KATHMANDU, August 9
The special committee formed to revise the preliminary draft of the new constitution under the Constitutional Political Dialogue and Consensus Committee has proposed to the Constituent Assembly that ‘Armed Police Force’ be renamed ‘Armed Police Force Nepal’.
Nepal Police had been lobbying with political parties and the government to delete the term ‘Police’ from Armed Police Force, arguing that the name of the paramilitary force should be changed in accordance with its nature of functions, duties and powers as the general public often confuses Armed Police Force for Nepal Police.
Despite its political lobbying, CPDCC suggested insertion of ‘Nepal’ after ‘Armed Police Force’.
To counter Nepal Police’s suggestion that the term ‘Police’ be deleted, senior officials of Armed Police Force had lobbied against the proposal put forth by Nepal Police.
A 17-page report prepared and made public by the Baburam Bhattarai-led draft constitution revision panel yesterday said that Armed Police Force will be renamed Armed Police Force Nepal.
The revised draft constitution contains a provision in Article 263 titled ‘Provisions Relating to Nepal Police, Armed Police Force Nepal and National Investigation Department’.
However, Nepali Army, Nepal Police and APF Nepal and National Investigation Department have been retained as second, third and fourth in order of seniority among the security agencies.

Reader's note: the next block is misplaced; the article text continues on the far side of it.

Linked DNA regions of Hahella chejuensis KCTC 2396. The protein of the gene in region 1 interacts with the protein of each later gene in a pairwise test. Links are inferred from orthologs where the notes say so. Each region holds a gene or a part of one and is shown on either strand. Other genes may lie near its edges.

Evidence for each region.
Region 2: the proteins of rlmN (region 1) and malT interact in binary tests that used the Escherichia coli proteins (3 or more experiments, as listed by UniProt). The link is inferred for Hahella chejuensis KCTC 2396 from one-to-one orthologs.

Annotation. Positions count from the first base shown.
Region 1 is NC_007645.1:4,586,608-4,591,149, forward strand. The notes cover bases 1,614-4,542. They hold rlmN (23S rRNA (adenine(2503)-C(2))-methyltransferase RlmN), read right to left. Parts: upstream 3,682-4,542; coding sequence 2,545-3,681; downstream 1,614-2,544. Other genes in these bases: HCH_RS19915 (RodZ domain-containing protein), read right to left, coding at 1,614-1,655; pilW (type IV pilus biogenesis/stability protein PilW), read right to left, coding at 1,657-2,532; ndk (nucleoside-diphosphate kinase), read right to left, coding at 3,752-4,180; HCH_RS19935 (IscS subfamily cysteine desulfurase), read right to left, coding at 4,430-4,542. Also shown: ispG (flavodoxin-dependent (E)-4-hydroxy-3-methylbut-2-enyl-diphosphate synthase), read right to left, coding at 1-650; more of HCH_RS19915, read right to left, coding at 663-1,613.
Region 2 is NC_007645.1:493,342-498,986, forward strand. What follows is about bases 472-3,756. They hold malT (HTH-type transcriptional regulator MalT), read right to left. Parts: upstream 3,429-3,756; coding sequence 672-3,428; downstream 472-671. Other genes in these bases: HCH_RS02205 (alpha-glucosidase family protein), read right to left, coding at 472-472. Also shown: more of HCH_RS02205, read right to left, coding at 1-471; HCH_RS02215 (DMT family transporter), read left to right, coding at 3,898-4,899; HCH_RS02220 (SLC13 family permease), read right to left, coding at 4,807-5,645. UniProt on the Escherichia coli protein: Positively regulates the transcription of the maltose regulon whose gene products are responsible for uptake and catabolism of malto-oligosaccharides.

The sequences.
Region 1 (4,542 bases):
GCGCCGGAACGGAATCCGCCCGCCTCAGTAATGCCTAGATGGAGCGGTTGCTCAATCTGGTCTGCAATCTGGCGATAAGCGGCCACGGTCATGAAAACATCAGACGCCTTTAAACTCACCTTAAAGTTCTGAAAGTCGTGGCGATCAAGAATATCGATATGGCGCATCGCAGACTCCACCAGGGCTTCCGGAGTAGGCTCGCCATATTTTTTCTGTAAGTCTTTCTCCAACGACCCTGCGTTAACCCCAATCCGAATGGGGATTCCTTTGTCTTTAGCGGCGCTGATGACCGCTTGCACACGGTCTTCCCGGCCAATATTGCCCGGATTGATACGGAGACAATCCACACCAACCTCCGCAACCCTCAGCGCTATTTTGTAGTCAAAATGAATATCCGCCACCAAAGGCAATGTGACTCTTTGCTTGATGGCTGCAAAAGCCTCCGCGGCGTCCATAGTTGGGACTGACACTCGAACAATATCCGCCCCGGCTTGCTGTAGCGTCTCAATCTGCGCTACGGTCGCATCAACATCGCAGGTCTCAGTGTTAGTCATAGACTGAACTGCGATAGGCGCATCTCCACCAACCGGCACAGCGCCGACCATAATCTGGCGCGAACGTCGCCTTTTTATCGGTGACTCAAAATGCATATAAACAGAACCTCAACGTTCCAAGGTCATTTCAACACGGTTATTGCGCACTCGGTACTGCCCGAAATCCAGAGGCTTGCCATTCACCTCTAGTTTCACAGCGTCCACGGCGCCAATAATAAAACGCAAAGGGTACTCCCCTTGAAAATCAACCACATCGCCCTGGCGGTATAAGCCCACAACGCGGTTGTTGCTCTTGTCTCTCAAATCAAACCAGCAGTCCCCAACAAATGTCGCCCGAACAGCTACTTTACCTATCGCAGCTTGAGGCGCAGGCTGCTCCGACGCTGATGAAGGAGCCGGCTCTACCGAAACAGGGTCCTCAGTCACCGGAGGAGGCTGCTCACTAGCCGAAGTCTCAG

Earlier, APF had suggested that political parties and the Constituent Assembly place it second in seniority order after Nepali Army, claiming that ‘the international practice was to place paramilitary forces after the army in order of seniority’.
According to the proposed change in the draft constitution, each Pradesh will have police organisation. “Provisions relating to coordination of functions to be carried out by Nepal Police and Pradesh police shall be as determined by the Federal law,” Article 263(3) says. NP had also suggested constituting Federal Nepal Police in a manner that confers power on it to coordinate the ‘Provincial Nepal Police’. However, no action has been taken in relation to the suggestion.
A version of this article appears in print on August 10, 2015 of The Himalayan Times.